M42 Screw Mount Lens for Praktica LTL?

Discussion in 'Classic Manual Cameras' started by Ricochetrider, Aug 16, 2021.

  1. Hi all,

    IIRC the screw mount for my Praktica LTL is an M42 screw mount.

    I am looking for suggestions on a longer (75mm? 90mm?) lens for this lovely camera. I’d prefer something from Soviet Era (Russian?) or from behind the Iron Curtain.

    Any & all comments are welcome and if anyone has anything to sell or pass on, please PM me

    Many thanks in advance!
  2. 135mm? Looking around at Schneider Kreuznacht (sp?) lenses. Anybody used these?
  3. Dustin McAmera

    Dustin McAmera Yorkshire, mostly on film.

    The 'correct' lens for a Praktica would be Carl Zeiss Jena or Meyer, wouldn't it? .. but the world and his dog all made M42 lenses.
    Last edited: Aug 16, 2021
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  4. Pentacon 135mm f2.8

    Will try to find an example photo tomorrow, but it's a classic Zeiss Sonnar formula.

    Or the Jupiter 9 85mm f2, but the Pentacon is more 'correct' for the Praktica.
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  5. Dustin has the basics of it.

    The "right" (historically consistent) lens for your LTL would be generally any M42x1- mount lens from eastern Germany (the DDR, well before your LTL was around).
    The mount was originally offered after the end of WWII by Praktica. The LTL is one of the later series, and I personally think the L cameras are among the cream of the DDR-cameras (see Mike's Praktica Home in all its glory, then Praktica L-Line for the L).
    The LTL was made from December 1970 to November 1975 and 373,490 of the LTL proper were made.
    There was a full range of focal lengths, but because of various copyright disputes, the lenses actually contemporary with your body were often marked "aus Jena" since the wessies had glommed onto the Zeiss brand outside the Warsaw Pact area. Anyhow, if historical correctness is not your goal, any lens marked "Zeiss Jena" should be good.

    There are lots of Zeiss Jena long lenses from 75mm up to 1000mm.:)

    Meyer was essentially the 'budget' line but most of them are at worst "okay". Problems do occur with the Meyer 50mm lenses, but that's mechanical, not optical.

    Of course the Japanese and everyone else also made M42x1 lenses - at the time some people called it the "universal mount"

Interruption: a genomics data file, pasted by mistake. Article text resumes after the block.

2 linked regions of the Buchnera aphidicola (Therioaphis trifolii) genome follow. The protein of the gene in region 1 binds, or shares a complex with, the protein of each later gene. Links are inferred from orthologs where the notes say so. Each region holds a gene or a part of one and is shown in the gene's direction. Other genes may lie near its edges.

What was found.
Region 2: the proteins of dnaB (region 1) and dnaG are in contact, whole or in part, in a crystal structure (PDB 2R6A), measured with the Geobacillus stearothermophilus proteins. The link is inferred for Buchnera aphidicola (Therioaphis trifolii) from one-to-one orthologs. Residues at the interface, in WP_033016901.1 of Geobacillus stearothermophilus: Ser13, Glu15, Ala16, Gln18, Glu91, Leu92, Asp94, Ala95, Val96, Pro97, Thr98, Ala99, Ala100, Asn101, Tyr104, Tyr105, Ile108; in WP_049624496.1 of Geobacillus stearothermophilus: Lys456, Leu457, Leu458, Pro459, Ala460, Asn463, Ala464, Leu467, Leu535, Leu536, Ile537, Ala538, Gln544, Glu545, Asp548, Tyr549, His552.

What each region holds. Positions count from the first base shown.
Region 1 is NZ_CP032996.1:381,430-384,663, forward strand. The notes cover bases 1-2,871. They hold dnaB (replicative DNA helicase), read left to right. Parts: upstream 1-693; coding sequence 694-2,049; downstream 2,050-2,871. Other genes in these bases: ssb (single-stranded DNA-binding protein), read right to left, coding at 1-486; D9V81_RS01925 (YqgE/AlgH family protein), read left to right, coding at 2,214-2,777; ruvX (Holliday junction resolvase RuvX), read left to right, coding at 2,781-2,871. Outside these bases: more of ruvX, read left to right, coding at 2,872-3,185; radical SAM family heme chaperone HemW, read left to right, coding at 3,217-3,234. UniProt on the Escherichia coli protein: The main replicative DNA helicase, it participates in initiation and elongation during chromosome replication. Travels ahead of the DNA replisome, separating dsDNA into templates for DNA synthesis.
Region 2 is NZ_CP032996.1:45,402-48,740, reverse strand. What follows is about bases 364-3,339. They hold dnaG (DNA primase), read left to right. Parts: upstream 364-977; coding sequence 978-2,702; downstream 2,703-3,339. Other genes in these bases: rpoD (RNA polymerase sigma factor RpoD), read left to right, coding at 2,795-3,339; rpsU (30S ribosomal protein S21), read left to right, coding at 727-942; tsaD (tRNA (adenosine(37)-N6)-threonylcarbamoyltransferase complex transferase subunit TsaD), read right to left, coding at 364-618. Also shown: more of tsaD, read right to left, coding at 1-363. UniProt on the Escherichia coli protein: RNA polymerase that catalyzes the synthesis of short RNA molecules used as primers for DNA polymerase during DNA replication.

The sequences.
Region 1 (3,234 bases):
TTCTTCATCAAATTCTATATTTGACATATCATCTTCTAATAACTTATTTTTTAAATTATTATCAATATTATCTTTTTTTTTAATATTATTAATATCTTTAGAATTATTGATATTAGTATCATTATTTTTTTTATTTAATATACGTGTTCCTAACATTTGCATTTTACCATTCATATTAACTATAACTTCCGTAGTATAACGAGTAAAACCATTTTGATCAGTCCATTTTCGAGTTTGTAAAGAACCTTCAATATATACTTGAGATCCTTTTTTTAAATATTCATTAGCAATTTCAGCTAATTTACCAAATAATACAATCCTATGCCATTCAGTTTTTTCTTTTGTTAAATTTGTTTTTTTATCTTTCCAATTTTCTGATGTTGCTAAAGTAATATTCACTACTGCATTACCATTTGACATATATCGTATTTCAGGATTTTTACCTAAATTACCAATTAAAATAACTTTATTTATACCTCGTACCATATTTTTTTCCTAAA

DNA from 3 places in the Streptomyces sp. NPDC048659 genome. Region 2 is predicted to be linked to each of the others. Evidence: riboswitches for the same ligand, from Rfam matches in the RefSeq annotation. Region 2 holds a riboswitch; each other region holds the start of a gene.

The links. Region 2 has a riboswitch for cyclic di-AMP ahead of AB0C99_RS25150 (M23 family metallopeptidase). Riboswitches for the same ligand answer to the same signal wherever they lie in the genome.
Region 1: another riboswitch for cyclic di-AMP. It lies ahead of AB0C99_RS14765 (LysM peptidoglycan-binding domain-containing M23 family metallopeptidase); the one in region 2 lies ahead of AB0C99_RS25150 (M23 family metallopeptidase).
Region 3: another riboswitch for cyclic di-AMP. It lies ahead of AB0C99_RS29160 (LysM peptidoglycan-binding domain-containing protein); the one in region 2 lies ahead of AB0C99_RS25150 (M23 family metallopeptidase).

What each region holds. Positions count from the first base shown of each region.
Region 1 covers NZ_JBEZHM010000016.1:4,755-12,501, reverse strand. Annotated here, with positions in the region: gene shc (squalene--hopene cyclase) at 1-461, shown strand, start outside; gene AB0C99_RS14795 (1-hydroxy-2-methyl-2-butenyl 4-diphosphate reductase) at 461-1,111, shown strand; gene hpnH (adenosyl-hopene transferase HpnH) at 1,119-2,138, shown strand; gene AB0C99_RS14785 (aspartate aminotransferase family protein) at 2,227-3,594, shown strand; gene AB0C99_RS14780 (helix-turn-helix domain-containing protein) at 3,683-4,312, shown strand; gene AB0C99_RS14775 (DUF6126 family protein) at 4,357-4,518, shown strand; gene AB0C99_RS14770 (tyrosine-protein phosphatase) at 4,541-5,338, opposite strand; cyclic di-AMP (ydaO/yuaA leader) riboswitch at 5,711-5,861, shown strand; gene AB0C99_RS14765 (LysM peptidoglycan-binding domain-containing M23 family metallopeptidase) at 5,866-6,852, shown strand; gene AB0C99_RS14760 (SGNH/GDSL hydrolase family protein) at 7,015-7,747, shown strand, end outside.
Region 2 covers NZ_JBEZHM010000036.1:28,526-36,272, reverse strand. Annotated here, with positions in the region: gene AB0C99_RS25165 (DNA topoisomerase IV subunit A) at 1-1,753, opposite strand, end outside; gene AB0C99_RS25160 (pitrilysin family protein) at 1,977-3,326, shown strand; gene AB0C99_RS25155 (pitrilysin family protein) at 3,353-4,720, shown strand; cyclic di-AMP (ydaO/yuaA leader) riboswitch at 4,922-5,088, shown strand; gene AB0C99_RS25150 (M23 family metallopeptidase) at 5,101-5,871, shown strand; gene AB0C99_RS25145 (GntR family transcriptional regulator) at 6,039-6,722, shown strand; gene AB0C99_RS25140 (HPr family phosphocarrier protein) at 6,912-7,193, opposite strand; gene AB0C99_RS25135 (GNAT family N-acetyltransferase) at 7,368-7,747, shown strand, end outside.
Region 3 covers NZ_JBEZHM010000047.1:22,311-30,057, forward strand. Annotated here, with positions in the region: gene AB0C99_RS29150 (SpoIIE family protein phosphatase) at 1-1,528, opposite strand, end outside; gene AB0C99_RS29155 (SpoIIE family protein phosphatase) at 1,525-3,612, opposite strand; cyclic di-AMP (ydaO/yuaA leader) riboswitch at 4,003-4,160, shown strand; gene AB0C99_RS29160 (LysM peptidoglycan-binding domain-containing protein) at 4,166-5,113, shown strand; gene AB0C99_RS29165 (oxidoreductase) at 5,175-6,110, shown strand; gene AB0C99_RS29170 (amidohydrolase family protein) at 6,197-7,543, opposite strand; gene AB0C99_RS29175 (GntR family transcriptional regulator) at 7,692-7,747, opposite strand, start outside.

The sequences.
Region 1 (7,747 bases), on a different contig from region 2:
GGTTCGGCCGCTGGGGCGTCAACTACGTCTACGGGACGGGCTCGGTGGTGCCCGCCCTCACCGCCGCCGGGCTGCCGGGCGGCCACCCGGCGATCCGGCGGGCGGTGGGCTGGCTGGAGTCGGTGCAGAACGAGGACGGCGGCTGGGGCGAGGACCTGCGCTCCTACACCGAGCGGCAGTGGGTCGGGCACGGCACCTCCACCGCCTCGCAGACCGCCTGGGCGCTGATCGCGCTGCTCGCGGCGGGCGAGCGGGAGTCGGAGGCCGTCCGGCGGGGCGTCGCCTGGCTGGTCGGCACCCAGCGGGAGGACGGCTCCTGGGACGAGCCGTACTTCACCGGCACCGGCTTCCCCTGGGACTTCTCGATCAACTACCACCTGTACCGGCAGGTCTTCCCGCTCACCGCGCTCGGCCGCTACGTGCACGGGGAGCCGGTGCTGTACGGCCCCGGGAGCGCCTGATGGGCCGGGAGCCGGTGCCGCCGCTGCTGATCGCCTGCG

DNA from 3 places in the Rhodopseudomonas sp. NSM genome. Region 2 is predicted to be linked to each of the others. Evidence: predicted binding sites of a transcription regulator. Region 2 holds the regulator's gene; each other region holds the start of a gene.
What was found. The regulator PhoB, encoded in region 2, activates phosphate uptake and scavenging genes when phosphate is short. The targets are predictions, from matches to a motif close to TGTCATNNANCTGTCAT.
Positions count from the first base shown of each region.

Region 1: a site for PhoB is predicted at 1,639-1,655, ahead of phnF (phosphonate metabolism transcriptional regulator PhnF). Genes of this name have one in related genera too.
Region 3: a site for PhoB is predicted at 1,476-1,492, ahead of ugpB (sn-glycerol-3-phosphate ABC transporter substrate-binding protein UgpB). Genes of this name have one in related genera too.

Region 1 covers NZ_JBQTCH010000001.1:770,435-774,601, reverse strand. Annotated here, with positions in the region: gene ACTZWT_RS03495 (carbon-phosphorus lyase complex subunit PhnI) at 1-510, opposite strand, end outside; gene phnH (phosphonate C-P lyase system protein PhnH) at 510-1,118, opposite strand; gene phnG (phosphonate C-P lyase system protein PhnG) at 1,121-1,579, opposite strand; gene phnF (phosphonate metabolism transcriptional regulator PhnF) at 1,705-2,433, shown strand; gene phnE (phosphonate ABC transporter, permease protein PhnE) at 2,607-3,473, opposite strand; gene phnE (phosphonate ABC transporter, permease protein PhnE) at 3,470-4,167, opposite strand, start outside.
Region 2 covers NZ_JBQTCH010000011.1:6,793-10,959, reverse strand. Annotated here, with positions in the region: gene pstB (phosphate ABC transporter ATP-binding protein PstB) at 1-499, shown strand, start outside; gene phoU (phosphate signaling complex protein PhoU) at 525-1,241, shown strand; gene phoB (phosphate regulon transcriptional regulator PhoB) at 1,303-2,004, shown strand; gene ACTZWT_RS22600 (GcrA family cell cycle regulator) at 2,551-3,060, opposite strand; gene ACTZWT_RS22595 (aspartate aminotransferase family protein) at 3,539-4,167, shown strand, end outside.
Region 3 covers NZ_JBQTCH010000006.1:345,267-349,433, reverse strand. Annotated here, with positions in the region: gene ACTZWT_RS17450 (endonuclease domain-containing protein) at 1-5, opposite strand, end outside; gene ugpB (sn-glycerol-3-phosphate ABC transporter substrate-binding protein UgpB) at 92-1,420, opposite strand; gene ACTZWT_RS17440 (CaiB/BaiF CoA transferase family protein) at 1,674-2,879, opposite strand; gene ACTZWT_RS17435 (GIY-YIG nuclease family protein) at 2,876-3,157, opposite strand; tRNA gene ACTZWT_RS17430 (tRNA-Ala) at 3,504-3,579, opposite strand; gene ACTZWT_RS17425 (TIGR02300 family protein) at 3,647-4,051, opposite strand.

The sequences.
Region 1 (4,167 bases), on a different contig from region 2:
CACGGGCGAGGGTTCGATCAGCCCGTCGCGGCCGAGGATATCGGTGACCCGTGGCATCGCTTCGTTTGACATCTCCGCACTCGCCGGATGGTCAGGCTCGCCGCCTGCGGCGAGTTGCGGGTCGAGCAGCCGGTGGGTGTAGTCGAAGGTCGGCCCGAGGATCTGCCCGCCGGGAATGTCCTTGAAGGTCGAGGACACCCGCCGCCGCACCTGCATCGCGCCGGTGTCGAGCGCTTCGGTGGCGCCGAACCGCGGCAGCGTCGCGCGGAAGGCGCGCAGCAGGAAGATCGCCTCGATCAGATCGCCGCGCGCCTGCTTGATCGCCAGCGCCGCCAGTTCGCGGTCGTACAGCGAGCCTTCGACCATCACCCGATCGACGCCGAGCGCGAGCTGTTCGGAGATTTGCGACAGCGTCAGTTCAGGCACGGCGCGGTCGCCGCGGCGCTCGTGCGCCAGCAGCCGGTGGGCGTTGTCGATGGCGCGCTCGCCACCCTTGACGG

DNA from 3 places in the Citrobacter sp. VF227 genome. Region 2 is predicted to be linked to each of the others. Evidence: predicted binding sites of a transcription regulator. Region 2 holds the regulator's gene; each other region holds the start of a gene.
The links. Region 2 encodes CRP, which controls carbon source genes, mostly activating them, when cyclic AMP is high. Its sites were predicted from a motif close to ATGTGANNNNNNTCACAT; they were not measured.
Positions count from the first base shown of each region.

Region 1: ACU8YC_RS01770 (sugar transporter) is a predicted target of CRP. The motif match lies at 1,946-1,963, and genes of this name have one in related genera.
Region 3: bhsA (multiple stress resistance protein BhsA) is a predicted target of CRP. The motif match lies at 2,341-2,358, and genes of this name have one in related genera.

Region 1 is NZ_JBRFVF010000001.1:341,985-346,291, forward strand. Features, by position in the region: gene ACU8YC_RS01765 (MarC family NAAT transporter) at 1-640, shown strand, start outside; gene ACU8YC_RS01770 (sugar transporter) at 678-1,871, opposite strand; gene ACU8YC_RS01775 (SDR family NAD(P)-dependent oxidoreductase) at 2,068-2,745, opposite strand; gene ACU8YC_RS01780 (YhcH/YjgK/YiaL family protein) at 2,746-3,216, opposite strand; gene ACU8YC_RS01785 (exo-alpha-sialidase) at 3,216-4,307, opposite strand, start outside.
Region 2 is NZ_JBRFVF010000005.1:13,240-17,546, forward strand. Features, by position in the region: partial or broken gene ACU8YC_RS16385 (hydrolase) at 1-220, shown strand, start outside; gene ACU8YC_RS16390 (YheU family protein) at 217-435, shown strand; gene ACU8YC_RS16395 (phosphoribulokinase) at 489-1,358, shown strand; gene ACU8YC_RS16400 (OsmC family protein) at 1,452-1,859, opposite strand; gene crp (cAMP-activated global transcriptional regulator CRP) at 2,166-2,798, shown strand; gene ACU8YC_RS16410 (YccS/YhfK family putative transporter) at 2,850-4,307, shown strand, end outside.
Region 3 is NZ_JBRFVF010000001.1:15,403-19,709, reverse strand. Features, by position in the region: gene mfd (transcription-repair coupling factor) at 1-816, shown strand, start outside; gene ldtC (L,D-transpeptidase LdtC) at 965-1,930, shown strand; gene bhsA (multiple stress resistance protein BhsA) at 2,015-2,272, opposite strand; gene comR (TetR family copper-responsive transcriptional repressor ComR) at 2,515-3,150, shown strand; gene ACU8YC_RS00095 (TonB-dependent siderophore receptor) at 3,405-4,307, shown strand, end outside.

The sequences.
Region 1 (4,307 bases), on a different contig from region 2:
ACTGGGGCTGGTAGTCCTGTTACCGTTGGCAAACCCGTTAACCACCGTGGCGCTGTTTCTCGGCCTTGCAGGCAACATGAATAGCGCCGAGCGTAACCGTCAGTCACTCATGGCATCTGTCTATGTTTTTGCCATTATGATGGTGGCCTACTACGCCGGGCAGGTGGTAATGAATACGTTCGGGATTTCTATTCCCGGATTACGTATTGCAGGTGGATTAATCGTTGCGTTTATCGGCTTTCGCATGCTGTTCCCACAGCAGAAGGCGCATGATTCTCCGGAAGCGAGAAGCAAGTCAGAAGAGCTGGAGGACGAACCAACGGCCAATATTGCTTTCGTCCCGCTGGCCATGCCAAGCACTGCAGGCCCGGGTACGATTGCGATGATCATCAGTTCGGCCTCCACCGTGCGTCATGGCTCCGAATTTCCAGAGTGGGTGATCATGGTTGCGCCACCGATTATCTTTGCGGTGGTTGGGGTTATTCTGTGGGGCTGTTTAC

Last edited: Aug 16, 2021
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  6. Richocetrider said :
    The silver Schneider Kreuznach Xenar 135/3.5 is one of the most beautiful lenses I own, and it's a great performer that I frequently use for botanical work. With it's multi-bladed iris it produces exquisite OOF backgrounds. Sample below. You have to pre-set the apertures, which can be a drawback.

    The Meyer Optik Orestor 135/2.8 with the pre-set aperture consisting of 15 blades is probably the classic 135mm lens for the Prakticas, also rebranded as the Pentacon version. The 135mm f/2.8 Auto Pentacon is also a fine lens, and more convenient to use, but it doesn't created the same unique bokeh of the earlier lens. It depends upon your work flow and your choice of subject matter, but I tend to use the Orestor because of it's lovely OOF effects.

    Primula copy.jpg
    Last edited: Aug 16, 2021
  7. Thanks, guys!
    I was told by someone ( I THOUGHT in the f@ceb00k Praktica group but for the life of me I cannot find the post/comment) that my lens, marked "Carl Zeiss" was consistent with my story of the camera (as told to me by the person who gave it to me) having been bought on the black market in Poland- That person said lenses marked Carl Zeiss were reserved for non export market (DDR/GDR) sales & lenses labeled only as "Zeiss" were for the broader market outside the DDR or Soviet Bloc? IF I recall that correctly?

    Not certain of the difference between "Aus Jena and "Jena Pancolar" tho... just looked at my camera tho and the lens is labeled "Carl Zeiss Jena DDR" on one side of the lens body and also, "Pancolar 1,8/50" with the number "8918079". Nowhere on the body can I find a serial or manufacture number.

    MEANWHILE, I am looking at a Carl Zeiss Jena Sonnar, "Zebra Edition" 3,5/135 lens... which of course would seem to "match" -visually at least- my "Zebra" 1,8/50... What does everyone think? Should I leap? :D
  8. I have saved a 135mm lens from Schneider Kreuznach- it's in Japan but not the silver body style... SO far away and asking (USD) $289.16 with free shipping... so NOT inexpensive by any means. Assuming this is a photo of the actual lens, it looks to be in very nice condition.

    It's the Exida-Tele-Xenar 1:3,5/135

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  9. Richochetrider said :